3 key lessons from failure of a food mega-merger

Kraft Heinz's abortive bid for Unilever offers a timely reminder to Asian dealmakers of some of the pitfalls to avoid when structuring an M&A deal.

The world's biggest corporate merger in more than a decade is no longer on the menu. US food titan Kraft Heinz announced on Sunday it was withdrawing a massive $143 billion proposal to swallow Anglo-Dutch consumer goods manufacturer and retailer Unilever, ending hopes megabrands from Lipton to Ben & Jerry's and Cadbury would be brought under the same umbrella.

But instead of licking their wounds, dealmakers should take some scraps from the would-be feast in the form of reminders on how best to structure a mega M&A deal – many of which are especially relevant to Chinese and other Asia corporates looking to make a first splash overseas.

First, some context.

To understand just how huge the merger would have been, it's useful to compare it to a few recent jumbo deals. For one, Kraft Heinz was offering almost triple the $43 billion ChemChina is planning to pay for Syngenta, the largest deal announced last year and China's largest ever outbound acquisition.

The offer was nearly six times the size of Alibaba’s $25 billion initial public offering, the world’s largest primary fundraising, and equivalent to about half the Philippines’ gross domestic product in 2015.

It would have been the largest corporate merger in 16 years, since AOL's ill-fated deal with Time Warner in 2000.

Kraft Heinz withdrew just 48 hours after it formally made its bid on Friday. In fact, Unilever’s board of directors declined the $50-per share offer just a couple of hours after receiving it, saying that it fundamentally undervalued the firm and provided no financial or strategic merit for shareholders.

The news underscores three key principles that are already at the heart of many M&A dealmakers' philosophies:

Information disclosure

One of the fatal errors for M&A dealmakers is to disclose the buyer’s intention too early and put the deal at risk.

In Kraft Heinz’s case, the company acknowledged its interest in Unilever “was made public at an extremely early stage” and was part of the reason for its ultimate failure.

Unlike an auction sale where higher publicity could attract more potential interest, any disclosure of information before an official bid could break a deal because it could drive the target’s share price up.

Even if that does not kill the deal, it would mean the buyer would end up paying more due to the inflated share price.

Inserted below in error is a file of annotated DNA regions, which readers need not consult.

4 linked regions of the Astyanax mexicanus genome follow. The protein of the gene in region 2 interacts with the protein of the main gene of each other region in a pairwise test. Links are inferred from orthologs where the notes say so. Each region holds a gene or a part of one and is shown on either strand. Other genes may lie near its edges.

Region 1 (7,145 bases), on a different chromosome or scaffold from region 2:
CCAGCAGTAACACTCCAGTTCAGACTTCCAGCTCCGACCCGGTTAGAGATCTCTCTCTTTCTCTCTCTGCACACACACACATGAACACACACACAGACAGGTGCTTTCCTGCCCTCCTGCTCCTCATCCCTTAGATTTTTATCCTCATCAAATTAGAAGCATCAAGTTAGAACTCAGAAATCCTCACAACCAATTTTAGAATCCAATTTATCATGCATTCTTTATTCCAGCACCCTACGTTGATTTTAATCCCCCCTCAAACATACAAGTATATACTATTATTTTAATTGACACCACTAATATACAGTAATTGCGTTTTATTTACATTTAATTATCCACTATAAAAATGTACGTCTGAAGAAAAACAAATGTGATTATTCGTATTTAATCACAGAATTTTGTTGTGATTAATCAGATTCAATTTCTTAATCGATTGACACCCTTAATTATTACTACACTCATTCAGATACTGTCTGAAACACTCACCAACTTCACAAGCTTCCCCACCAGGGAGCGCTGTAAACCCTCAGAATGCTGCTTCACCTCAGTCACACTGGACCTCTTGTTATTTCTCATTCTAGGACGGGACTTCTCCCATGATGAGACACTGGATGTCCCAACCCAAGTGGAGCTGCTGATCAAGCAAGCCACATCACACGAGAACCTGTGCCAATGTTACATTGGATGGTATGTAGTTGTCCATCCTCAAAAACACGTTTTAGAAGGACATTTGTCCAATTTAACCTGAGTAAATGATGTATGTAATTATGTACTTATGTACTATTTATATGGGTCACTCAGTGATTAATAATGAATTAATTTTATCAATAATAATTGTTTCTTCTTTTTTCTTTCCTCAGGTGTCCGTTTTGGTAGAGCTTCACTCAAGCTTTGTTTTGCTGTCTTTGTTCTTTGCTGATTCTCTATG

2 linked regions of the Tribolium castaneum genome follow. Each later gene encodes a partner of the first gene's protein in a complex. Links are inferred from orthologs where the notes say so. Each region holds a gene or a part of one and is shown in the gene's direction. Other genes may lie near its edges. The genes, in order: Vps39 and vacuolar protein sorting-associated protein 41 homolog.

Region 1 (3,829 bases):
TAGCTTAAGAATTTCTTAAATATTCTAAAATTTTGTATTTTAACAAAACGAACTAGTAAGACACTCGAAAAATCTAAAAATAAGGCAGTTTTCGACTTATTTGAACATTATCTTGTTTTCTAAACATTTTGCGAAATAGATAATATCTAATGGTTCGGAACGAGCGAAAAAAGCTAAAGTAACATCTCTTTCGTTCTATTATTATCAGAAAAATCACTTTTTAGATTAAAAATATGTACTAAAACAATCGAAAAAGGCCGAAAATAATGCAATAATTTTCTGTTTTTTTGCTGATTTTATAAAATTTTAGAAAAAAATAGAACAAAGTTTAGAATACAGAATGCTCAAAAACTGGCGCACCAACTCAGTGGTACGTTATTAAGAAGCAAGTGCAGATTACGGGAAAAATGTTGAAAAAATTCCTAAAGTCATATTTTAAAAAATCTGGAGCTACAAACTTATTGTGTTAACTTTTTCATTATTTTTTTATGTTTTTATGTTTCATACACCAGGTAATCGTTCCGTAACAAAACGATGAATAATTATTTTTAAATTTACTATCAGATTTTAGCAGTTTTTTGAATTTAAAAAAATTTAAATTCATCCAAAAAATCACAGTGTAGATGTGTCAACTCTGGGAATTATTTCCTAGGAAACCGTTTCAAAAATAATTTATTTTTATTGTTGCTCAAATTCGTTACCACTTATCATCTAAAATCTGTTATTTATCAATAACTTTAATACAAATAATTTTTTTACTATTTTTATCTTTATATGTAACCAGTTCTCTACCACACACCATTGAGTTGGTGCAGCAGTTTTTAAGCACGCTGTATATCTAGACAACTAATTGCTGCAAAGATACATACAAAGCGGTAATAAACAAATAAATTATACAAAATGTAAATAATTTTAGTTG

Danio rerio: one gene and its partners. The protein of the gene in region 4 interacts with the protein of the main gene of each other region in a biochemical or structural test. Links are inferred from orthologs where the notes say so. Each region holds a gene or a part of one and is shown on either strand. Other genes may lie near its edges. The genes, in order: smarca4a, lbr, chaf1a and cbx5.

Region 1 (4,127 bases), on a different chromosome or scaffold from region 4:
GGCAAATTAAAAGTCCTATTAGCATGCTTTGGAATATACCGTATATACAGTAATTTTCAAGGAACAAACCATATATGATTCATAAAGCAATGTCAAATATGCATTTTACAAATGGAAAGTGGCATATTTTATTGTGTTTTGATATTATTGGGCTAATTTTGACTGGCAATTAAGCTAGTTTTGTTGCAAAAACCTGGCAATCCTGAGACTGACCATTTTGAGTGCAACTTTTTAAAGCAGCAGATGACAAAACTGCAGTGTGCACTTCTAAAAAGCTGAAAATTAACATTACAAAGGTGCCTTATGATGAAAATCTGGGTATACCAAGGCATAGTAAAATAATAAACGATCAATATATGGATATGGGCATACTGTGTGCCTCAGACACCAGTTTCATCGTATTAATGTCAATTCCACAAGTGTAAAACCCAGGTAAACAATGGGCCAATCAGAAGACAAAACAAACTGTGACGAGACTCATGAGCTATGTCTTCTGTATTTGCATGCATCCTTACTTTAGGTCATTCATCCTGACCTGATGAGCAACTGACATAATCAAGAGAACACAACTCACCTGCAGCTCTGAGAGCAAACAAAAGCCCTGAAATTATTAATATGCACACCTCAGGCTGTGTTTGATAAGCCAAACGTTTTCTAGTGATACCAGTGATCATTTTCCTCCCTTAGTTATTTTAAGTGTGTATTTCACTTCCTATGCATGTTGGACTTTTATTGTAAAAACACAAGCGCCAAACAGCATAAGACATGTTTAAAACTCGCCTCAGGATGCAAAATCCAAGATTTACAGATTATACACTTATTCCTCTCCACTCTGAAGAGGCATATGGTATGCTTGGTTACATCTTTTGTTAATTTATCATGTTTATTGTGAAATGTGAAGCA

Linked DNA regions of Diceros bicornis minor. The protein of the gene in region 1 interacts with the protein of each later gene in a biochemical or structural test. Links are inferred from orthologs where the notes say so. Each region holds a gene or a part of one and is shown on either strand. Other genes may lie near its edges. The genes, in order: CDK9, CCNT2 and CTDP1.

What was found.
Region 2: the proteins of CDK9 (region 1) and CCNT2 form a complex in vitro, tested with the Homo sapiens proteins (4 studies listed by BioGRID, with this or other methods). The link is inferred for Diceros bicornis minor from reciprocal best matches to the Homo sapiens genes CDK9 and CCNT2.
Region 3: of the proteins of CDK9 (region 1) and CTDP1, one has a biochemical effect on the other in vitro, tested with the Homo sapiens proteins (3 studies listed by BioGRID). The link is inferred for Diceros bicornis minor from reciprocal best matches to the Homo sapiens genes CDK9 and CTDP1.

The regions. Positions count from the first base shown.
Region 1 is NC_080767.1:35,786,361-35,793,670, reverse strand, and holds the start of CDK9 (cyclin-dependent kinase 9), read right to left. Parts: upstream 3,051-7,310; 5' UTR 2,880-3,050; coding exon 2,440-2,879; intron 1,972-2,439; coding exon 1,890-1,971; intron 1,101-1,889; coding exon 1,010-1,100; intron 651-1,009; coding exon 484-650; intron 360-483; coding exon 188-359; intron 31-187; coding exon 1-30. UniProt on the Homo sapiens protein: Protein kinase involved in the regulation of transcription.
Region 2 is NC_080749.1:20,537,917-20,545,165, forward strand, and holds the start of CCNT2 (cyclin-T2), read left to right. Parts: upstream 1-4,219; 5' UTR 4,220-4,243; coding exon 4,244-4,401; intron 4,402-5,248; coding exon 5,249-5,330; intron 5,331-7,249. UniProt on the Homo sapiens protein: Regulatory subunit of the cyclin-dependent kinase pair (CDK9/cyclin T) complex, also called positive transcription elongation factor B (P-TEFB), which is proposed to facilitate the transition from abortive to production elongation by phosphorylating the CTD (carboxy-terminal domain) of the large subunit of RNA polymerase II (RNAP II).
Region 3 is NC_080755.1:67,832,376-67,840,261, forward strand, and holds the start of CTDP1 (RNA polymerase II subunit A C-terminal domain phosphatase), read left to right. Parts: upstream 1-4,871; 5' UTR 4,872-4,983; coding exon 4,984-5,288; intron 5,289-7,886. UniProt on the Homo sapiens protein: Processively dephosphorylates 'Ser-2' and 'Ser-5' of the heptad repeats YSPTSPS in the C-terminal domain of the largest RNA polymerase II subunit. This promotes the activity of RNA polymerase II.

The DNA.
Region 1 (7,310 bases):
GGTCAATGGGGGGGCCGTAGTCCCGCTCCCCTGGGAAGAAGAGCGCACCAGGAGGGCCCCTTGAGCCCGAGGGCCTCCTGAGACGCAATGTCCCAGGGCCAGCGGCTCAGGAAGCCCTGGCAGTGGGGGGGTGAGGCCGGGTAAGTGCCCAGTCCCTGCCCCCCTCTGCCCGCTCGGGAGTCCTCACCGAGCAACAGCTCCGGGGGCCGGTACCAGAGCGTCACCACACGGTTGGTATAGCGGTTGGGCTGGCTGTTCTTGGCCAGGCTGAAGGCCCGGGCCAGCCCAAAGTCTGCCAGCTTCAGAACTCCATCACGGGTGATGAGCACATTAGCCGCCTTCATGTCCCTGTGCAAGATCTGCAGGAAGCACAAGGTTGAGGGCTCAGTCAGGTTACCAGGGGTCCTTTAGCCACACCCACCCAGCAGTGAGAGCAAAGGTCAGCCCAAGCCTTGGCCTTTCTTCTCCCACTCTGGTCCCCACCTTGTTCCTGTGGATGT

Cultural difference

Announcing its withdrawal from the offer, Kraft Heinz made the point that it has “the utmost respect for the culture, strategy and leadership of Unilever”. But those kind words did hint at another problem that may have scuppered the deal: profound differences in culture between the two firms.

Analysts have pointed out that the two food giants operate with distinct philosophies. Kraft Heinz has pushed for rapid growth and has been on a buying spree in recent years, while Unilever emphasises sustainability and is developing ethically-positioned brands by moving away from junk foods such as ice cream and chocolate, which Kraft Heinz is well-known for.

As part of due diligence, dealmakers should understand and try to bridge the cultural gap between the buyer and the target. This is particularly true for Chinese dealmakers assisting their clients on overseas acquisitions, since China Inc lacks a long history of buying and operating foreign brands.

Managing expectations

Unilever’s statement that Kraft Heinz’s bid fundamentally undervalues” itself underscores a huge expectation gap on value. Kraft Heinz clearly believed the 18% premium it intended to pay was rich enough to buy a company that has suffered in recent years due to huge exposure to emerging markets. Yet Unilever insists otherwise.

For dealmakers, this expectation mismatch could have been avoided by making private, early approaches to the target company’s management or major shareholders.

In some jurisdictions it is more important to understand the thinking behind owners and company executives. In Taiwan, for instance, many entrepreneurs reject takeover offers of any kind because many of them started their businesses from scratch, and see running the business as a lifelong engagement.

Sometimes an owner may be interested in a sale, but may not be comfortable with the buyer's view on future operational strategies and business plans. Again, this might be a problem for Chinese firms looking to do outbound deals as many of them are virtually unknown to Western firms.

After all, price is far from the only reason a company would reject a takeover bid.

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